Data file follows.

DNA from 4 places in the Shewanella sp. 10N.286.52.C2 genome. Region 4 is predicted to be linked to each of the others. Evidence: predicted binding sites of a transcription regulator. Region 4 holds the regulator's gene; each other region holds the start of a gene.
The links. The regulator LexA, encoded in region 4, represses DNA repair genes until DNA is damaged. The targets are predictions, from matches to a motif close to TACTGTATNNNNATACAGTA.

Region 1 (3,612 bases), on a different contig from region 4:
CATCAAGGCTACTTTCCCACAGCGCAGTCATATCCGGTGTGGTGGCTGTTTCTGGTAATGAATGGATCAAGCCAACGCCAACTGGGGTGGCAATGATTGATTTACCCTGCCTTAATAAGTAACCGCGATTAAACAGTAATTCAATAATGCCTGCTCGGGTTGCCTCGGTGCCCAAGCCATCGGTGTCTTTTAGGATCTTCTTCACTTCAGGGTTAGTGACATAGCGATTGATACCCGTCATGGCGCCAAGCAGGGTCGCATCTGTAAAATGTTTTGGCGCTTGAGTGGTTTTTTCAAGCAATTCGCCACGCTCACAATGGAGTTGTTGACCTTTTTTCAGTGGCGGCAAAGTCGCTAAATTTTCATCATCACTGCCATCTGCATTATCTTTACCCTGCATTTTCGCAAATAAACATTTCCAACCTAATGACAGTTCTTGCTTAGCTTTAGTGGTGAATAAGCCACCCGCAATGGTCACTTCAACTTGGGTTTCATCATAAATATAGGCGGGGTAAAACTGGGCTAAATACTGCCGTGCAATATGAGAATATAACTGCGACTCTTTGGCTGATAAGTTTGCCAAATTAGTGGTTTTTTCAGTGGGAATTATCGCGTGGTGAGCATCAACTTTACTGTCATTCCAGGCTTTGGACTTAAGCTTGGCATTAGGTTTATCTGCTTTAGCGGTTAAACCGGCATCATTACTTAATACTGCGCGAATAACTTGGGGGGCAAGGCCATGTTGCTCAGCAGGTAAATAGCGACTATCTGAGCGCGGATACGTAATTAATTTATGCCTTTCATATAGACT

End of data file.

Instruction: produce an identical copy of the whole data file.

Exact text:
DNA from 4 places in the Shewanella sp. 10N.286.52.C2 genome. Region 4 is predicted to be linked to each of the others. Evidence: predicted binding sites of a transcription regulator. Region 4 holds the regulator's gene; each other region holds the start of a gene.
The links. The regulator LexA, encoded in region 4, represses DNA repair genes until DNA is damaged. The targets are predictions, from matches to a motif close to TACTGTATNNNNATACAGTA.

Region 1 (3,612 bases), on a different contig from region 4:
CATCAAGGCTACTTTCCCACAGCGCAGTCATATCCGGTGTGGTGGCTGTTTCTGGTAATGAATGGATCAAGCCAACGCCAACTGGGGTGGCAATGATTGATTTACCCTGCCTTAATAAGTAACCGCGATTAAACAGTAATTCAATAATGCCTGCTCGGGTTGCCTCGGTGCCCAAGCCATCGGTGTCTTTTAGGATCTTCTTCACTTCAGGGTTAGTGACATAGCGATTGATACCCGTCATGGCGCCAAGCAGGGTCGCATCTGTAAAATGTTTTGGCGCTTGAGTGGTTTTTTCAAGCAATTCGCCACGCTCACAATGGAGTTGTTGACCTTTTTTCAGTGGCGGCAAAGTCGCTAAATTTTCATCATCACTGCCATCTGCATTATCTTTACCCTGCATTTTCGCAAATAAACATTTCCAACCTAATGACAGTTCTTGCTTAGCTTTAGTGGTGAATAAGCCACCCGCAATGGTCACTTCAACTTGGGTTTCATCATAAATATAGGCGGGGTAAAACTGGGCTAAATACTGCCGTGCAATATGAGAATATAACTGCGACTCTTTGGCTGATAAGTTTGCCAAATTAGTGGTTTTTTCAGTGGGAATTATCGCGTGGTGAGCATCAACTTTACTGTCATTCCAGGCTTTGGACTTAAGCTTGGCATTAGGTTTATCTGCTTTAGCGGTTAAACCGGCATCATTACTTAATACTGCGCGAATAACTTGGGGGGCAAGGCCATGTTGCTCAGCAGGTAAATAGCGACTATCTGAGCGCGGATACGTAATTAATTTATGCCTTTCATATAGACT